Guidance navigation | UD every day


Two UD alumni Olivia Hauser (right) and Michael Fulton worked over the summer in Alaska on one of the National Oceanic and Atmospheric Administration Commissioned Officer Corps (NOAA Corps) investigative vessels, the Rainier.  Hauser serves as the ship's commander and Fulton serves as the junior officer aboard the ship.

Two UD alumni Olivia Hauser (right) and Michael Fulton worked during the summer in Alaska on one of the National Oceanic and Atmospheric Administration Commissioned Officer Corps (NOAA Corps) investigative vessels, the Rainier. Hauser serves as the ship’s commander and Fulton serves as the junior officer aboard the ship.

Photos courtesy of Bailey Schrader / NOAA

UD alumnus and ship captain Olivia Hauser and colleague Blue Hen Michael Fulton serve on a NOAA ship

As one of the eight uniformed services of the United States government, the National Oceanic and Atmospheric Administration Commissioned Officer Corps (NOAA Corps) plays a critical role in supporting maritime navigation by updating navigation charts across the United States.

This is made possible by four hydrographic survey vessels, all of which are equipped with echo sounder technology to measure water depth and identify underwater hazards for navigation. They also each have small boats that are launched for surveying in shallow areas.

One of these investigative ships, the 231-foot Rainier, is home to two University of Delaware alumni, as Olivia Hauser is the ship’s captain and Michael Fulton is a junior officer on the ship.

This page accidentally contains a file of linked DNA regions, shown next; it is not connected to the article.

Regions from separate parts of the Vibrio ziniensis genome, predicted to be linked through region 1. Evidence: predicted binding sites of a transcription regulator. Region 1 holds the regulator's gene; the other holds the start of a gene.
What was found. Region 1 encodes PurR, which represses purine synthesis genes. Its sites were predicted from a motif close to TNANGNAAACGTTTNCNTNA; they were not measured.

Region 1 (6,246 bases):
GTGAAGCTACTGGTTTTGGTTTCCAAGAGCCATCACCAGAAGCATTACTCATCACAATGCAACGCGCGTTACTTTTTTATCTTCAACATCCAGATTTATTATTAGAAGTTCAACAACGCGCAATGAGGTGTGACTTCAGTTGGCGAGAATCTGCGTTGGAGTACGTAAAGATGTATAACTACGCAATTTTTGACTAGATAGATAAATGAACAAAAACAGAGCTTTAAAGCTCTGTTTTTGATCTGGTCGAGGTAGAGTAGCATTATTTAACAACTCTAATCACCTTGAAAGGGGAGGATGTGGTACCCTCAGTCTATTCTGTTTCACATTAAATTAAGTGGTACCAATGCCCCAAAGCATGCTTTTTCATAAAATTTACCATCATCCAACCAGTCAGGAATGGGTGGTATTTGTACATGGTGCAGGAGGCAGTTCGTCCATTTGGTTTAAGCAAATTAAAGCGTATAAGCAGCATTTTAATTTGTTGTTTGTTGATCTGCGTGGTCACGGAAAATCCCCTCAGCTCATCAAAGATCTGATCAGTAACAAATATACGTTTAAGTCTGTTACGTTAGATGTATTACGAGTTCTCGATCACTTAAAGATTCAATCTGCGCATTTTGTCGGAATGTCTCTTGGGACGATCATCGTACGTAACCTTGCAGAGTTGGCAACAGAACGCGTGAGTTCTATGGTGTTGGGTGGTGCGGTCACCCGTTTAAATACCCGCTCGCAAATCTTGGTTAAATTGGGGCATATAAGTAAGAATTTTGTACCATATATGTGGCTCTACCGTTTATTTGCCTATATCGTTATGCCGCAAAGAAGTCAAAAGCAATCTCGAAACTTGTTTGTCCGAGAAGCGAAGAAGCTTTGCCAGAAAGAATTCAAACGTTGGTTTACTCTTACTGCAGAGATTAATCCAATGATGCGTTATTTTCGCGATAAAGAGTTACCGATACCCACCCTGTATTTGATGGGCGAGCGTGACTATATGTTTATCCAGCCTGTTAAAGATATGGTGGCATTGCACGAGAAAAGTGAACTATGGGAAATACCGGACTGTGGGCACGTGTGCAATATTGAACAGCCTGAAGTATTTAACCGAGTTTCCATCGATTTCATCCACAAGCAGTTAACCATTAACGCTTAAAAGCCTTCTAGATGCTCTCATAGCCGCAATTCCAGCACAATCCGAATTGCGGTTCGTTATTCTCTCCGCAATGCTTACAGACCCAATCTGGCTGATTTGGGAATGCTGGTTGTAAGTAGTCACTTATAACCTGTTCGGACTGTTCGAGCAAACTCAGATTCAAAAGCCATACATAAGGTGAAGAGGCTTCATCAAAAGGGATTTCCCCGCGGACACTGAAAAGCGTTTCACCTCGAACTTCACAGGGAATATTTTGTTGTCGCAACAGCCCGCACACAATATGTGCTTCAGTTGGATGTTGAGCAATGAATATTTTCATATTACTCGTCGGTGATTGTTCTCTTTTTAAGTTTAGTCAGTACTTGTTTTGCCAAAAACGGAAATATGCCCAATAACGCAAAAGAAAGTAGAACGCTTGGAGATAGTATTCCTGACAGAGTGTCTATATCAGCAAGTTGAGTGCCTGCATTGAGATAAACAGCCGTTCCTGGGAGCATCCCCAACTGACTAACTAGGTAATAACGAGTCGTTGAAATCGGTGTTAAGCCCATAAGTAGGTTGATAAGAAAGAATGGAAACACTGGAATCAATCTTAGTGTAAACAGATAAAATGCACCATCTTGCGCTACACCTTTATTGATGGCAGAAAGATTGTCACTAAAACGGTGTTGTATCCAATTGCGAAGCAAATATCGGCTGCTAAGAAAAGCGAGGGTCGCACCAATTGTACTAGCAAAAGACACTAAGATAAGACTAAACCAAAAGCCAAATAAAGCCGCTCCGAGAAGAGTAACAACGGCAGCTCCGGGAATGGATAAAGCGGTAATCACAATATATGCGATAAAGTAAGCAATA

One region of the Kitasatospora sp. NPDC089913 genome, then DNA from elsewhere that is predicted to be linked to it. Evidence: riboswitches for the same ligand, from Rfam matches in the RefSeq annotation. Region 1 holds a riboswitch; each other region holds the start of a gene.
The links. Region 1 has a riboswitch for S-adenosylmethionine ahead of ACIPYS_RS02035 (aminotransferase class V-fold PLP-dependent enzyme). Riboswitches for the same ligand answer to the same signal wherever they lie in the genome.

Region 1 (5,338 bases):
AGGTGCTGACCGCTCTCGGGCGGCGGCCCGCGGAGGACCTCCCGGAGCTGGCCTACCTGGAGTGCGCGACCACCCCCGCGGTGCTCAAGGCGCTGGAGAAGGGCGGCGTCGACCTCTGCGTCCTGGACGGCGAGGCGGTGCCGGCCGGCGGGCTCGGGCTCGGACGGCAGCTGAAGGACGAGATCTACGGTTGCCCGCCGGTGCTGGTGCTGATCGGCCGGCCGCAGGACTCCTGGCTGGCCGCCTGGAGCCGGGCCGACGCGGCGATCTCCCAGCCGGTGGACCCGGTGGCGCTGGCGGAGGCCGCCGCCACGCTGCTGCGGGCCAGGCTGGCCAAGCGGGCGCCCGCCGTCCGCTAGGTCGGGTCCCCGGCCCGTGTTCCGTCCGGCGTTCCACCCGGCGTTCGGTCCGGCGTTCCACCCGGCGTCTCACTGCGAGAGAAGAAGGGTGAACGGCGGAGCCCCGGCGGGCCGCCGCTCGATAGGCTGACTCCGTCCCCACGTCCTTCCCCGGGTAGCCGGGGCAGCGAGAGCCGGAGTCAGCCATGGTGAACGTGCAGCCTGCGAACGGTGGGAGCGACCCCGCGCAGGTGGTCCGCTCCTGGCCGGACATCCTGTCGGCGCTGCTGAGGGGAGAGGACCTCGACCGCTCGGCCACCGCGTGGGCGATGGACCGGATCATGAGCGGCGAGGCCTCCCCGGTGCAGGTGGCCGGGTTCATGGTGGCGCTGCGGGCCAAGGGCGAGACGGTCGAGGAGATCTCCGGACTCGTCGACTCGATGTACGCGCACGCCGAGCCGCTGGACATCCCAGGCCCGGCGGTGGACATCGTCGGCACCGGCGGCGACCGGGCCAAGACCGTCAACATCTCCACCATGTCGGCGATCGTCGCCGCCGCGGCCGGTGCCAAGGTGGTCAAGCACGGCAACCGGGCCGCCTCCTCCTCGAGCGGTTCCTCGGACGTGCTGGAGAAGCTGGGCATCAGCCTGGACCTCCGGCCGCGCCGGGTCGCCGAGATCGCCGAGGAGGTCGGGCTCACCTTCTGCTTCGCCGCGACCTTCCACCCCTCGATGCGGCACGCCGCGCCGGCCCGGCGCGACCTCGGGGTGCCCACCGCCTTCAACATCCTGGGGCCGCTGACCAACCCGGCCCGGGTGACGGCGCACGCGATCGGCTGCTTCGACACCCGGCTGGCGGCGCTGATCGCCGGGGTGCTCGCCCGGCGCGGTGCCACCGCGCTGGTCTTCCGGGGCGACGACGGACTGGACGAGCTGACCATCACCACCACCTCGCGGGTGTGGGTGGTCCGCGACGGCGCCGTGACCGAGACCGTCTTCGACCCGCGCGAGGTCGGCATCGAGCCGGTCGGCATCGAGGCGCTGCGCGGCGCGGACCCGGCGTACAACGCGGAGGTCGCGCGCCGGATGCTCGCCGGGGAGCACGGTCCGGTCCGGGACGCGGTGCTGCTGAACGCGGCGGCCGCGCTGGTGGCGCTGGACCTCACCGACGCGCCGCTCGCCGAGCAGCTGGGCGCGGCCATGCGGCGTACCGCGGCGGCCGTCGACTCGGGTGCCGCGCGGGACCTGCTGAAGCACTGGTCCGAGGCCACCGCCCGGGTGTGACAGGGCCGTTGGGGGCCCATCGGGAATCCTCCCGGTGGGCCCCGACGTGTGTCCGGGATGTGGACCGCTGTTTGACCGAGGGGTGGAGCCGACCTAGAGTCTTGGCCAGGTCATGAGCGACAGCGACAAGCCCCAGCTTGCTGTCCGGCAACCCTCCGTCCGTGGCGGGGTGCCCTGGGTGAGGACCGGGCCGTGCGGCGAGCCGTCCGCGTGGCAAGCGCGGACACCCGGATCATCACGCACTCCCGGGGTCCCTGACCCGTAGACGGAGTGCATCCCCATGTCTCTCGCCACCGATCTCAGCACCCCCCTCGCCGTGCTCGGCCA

Both graduated from UD, Hauser in 2002 and Fulton in 2018.

Hauser and Fulton spent the summer in the waters near Glacier Bay National Park and Kodiak Island, Alaska, collecting data that will support navigation by updating navigation charts.

Hauser, Fulton and other crew members of the Rainier spent the summer in the waters near Glacier Bay National Park and Kodiak Island, Alaska, collecting data that will support navigation by updating navigation charts.

Hauser was appointed the ship’s captain in April 2021 and spent the summer leading a hydrographic survey in various parts of Alaska, including Glacier Bay National Park and Kodiak Island.

Hauser said they are measuring the depth of the ocean floor to ensure ships can navigate the waters safely by updating the navigation charts that NOAA is responsible for creating for all U.S. waters. They accomplish this by making research vessels work with agents ashore who update, develop and publish maps using data collected by vessels like the Rainier.

“We were in Glacier Bay National Park updating the map in some specific areas because the glaciers have retreated, and since the glaciers have retreated, there are new areas that the ships are going to that haven’t. been mapped, ”Hauser said. “We need to get information on places, such as the marine terminal, to update the map there so that when the tour boats or whoever goes there, they know where it is safe to travel.”

The 231 foot Rainier was built in Jacksonville, Florida.  The vessel was commissioned on October 2, 1968 and its home port is Newport, Oregon.  Rainier is a hydrographic survey vessel that maps the ocean to facilitate maritime commerce, improves coastal resilience, and studies the marine environment.  The ship operates primarily in the waters off Alaska and other parts of the Pacific Northwest.